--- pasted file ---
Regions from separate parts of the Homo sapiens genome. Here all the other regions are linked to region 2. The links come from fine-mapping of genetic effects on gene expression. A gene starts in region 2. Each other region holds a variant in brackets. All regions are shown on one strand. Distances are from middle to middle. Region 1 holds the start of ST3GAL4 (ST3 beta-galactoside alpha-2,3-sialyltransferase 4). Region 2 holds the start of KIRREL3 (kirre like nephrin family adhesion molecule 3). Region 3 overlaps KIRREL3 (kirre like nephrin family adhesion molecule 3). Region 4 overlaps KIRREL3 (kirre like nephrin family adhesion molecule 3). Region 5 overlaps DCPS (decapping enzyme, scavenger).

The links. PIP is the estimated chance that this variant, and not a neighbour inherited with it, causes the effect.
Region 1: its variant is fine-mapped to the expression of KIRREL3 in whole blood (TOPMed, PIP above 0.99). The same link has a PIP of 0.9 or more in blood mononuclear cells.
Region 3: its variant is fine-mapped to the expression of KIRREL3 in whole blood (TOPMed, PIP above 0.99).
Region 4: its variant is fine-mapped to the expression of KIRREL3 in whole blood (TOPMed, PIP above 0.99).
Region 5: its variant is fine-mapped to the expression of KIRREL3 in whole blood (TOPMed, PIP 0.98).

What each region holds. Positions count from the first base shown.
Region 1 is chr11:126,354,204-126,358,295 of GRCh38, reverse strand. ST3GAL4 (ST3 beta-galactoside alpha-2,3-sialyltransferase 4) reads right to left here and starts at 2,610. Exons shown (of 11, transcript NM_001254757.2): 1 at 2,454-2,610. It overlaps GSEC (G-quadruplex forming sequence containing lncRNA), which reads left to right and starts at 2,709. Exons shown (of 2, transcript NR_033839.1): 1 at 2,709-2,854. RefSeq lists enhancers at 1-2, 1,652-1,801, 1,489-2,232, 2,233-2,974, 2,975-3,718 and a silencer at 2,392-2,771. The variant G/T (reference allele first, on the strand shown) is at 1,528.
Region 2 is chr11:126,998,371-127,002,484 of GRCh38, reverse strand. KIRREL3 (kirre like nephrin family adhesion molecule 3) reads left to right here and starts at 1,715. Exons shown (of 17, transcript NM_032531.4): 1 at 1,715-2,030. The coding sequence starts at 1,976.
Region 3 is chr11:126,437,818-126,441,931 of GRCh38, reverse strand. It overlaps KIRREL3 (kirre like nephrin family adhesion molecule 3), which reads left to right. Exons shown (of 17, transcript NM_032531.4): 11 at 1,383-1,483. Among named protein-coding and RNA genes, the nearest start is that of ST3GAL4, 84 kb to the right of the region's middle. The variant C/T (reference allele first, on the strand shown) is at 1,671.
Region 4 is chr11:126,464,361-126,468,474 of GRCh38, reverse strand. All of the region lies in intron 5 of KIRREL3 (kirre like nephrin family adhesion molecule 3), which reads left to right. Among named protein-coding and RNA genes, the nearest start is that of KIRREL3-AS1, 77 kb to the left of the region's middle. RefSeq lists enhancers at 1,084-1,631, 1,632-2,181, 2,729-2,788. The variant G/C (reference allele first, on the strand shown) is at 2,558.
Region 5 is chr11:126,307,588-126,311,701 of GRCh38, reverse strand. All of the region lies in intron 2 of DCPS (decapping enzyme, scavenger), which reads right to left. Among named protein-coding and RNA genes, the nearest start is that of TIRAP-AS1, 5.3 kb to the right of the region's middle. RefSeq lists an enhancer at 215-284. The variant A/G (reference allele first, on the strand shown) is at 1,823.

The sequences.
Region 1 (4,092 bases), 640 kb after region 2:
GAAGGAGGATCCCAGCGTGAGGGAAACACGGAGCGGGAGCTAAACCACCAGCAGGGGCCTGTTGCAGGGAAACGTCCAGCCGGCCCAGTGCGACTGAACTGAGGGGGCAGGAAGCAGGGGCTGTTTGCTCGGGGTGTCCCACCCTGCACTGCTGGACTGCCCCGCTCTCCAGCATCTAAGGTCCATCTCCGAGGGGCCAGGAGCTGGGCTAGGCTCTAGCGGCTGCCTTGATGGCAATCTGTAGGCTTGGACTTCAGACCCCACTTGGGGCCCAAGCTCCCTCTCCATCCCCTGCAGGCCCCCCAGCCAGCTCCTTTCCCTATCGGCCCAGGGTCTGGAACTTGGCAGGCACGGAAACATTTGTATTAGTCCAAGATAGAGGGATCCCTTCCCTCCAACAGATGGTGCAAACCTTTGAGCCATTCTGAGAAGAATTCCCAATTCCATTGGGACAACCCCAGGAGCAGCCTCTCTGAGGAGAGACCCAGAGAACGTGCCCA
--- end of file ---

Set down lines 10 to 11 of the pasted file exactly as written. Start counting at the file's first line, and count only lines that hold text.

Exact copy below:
Region 3 is chr11:126,437,818-126,441,931 of GRCh38, reverse strand. It overlaps KIRREL3 (kirre like nephrin family adhesion molecule 3), which reads left to right. Exons shown (of 17, transcript NM_032531.4): 11 at 1,383-1,483. Among named protein-coding and RNA genes, the nearest start is that of ST3GAL4, 84 kb to the right of the region's middle. The variant C/T (reference allele first, on the strand shown) is at 1,671.
Region 4 is chr11:126,464,361-126,468,474 of GRCh38, reverse strand. All of the region lies in intron 5 of KIRREL3 (kirre like nephrin family adhesion molecule 3), which reads left to right. Among named protein-coding and RNA genes, the nearest start is that of KIRREL3-AS1, 77 kb to the left of the region's middle. RefSeq lists enhancers at 1,084-1,631, 1,632-2,181, 2,729-2,788. The variant G/C (reference allele first, on the strand shown) is at 2,558.